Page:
My Favorite Bug Report
Today’s entry on The Daily WTF reminded me of something.
(For those who don’t know, Daily WTF is a forum where users post examples of code that’s badly designed in interesting or entertaining ways. The vast majority of these are in Visual Basic, which is a either a sign that A) the owners of the site code in VB, or B) VB tends to attract lots of novice, inexperienced developers. Both are demonstrably true.)
Anyway, so here’s the situation: we had just finished building support for timezones into a course management system; some tests and quizzes were open to students only for a short time window, so it was important that the times be in synch and reported correctly to all users.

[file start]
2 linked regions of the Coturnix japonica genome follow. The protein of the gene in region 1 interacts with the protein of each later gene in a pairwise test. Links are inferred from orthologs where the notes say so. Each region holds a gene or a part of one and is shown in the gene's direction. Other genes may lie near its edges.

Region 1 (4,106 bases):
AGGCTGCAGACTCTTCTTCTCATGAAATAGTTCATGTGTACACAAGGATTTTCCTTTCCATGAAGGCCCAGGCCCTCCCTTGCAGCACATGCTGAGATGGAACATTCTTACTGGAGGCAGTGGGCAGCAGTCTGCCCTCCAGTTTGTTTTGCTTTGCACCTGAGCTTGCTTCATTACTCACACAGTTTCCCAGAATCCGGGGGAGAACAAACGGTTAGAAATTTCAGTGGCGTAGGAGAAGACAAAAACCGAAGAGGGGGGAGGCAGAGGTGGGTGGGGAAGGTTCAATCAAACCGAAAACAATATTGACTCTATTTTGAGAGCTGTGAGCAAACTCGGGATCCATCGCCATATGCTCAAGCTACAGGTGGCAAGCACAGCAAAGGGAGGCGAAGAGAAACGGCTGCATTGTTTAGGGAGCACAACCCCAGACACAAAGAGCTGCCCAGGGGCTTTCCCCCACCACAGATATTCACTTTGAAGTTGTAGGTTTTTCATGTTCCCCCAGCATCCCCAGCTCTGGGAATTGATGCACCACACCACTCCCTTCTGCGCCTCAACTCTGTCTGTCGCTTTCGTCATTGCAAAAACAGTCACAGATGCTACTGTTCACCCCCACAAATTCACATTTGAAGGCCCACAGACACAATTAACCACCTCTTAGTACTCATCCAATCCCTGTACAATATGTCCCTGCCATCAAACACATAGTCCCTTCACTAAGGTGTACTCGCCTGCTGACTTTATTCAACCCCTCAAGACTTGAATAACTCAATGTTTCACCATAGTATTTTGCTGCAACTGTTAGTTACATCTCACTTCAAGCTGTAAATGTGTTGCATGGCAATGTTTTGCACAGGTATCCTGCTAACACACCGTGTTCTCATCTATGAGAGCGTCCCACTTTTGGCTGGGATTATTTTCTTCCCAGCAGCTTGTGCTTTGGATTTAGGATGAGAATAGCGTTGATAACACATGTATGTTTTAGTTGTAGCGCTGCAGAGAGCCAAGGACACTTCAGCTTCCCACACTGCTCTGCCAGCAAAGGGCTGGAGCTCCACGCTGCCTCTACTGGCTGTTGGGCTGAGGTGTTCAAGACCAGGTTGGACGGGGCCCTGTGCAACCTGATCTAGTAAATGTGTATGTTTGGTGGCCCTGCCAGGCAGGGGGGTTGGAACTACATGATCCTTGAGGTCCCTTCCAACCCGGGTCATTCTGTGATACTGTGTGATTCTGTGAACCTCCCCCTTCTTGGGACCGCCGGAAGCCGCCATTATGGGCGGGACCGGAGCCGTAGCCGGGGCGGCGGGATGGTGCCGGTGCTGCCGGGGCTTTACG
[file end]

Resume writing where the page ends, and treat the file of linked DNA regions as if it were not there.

This is a lot harder than it sounds, first because there are a huge number of timezones on the planet, many of which share the same abbreviations; most have different rules about when or if daylight savings time occurs, and some are just plain bizarre (Riyadh Solar Time was designed to set sunset to 0:00 local time, giving it a different offset every day. That one’s no longer in use, thankfully.)
It was extra-challenging in this case because the date format we used internally claimed to be UTC — that’s Greenwich Mean Time, basically — but was actually set to the server’s local time, which meant that I had to convert everything to UTC first, compensate for whether daylight savings time was in effect, then do the conversion to the user’s local time. That took a while to sort out.
Anyway, we’d gone through it, checked in the code, and started the QA process. Names and identifying details have been omitted to protect, well, me; the rest is verbatim from the bugtracking system:
… and so on. I’m still not clear what J thought daylight savings time is, but I guess he thought it was optional.